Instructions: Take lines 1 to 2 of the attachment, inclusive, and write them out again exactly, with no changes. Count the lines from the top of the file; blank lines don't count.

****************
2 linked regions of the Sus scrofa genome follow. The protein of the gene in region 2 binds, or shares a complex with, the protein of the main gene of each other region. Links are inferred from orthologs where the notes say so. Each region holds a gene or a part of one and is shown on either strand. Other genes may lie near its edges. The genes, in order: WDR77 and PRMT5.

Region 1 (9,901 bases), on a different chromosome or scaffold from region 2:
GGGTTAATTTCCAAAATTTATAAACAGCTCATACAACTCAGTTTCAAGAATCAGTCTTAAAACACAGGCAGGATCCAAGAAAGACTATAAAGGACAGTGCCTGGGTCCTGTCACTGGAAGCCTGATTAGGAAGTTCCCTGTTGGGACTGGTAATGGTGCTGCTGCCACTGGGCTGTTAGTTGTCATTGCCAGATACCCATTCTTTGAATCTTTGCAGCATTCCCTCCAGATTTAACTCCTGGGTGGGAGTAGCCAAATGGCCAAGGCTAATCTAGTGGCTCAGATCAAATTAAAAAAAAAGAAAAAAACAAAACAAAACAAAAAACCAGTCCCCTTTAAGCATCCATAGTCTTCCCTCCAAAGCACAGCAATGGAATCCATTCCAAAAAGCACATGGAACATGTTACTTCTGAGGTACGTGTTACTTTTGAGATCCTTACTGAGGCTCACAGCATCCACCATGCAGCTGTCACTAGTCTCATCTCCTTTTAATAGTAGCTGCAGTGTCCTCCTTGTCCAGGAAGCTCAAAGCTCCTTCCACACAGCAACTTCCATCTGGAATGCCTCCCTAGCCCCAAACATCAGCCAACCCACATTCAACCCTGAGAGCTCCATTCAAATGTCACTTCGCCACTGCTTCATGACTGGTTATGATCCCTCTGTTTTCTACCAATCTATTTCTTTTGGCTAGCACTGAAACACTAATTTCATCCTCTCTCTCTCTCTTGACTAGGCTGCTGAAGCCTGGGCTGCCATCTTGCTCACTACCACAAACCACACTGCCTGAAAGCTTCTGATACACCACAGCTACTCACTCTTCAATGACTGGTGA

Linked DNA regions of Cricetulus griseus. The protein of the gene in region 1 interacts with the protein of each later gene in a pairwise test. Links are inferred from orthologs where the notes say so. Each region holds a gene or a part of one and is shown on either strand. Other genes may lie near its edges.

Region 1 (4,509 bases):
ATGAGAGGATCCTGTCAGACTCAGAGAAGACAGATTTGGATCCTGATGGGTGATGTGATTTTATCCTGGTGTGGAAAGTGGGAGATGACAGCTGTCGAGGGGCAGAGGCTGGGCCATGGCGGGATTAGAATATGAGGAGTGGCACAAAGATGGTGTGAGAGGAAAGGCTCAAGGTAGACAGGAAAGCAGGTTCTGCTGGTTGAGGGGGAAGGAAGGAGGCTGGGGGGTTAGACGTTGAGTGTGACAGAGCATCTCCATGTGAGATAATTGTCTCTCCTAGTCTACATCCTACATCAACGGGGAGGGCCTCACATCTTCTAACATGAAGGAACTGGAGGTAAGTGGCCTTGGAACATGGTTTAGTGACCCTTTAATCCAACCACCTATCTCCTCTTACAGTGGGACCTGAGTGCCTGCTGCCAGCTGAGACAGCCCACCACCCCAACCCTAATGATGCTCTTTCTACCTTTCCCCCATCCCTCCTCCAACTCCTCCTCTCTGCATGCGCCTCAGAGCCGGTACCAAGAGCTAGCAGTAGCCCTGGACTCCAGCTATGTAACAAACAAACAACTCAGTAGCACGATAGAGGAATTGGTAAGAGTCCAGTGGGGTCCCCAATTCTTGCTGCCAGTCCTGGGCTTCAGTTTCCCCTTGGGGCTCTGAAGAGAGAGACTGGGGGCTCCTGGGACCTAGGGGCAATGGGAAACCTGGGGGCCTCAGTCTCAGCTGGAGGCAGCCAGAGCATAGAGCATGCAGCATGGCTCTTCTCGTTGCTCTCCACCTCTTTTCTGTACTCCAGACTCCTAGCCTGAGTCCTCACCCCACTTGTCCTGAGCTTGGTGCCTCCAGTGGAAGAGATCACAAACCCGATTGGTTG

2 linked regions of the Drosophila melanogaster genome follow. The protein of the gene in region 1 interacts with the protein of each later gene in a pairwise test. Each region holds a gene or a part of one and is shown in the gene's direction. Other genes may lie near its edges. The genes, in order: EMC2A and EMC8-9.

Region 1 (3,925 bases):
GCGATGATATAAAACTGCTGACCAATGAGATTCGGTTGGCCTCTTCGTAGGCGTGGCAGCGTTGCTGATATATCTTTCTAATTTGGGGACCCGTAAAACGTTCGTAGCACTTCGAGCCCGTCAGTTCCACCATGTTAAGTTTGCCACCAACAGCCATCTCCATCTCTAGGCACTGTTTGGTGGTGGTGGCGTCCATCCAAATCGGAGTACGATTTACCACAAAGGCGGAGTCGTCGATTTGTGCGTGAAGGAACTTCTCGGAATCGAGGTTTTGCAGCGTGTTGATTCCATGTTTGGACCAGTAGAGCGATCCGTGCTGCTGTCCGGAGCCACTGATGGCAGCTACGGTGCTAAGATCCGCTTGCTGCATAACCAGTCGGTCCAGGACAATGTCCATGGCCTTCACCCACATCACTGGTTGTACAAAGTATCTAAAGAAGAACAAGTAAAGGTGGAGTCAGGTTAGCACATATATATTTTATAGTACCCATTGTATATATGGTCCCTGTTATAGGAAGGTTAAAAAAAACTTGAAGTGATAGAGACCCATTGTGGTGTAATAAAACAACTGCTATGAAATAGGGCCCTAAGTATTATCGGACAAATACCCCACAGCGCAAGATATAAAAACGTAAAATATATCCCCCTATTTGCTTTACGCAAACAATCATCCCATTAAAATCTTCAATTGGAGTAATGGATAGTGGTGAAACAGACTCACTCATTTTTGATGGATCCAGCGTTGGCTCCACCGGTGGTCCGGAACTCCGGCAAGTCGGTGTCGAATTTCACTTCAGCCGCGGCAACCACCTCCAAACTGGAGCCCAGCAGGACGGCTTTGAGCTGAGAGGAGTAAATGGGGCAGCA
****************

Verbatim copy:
2 linked regions of the Sus scrofa genome follow. The protein of the gene in region 2 binds, or shares a complex with, the protein of the main gene of each other region. Links are inferred from orthologs where the notes say so. Each region holds a gene or a part of one and is shown on either strand. Other genes may lie near its edges. The genes, in order: WDR77 and PRMT5.

Region 1 (9,901 bases), on a different chromosome or scaffold from region 2: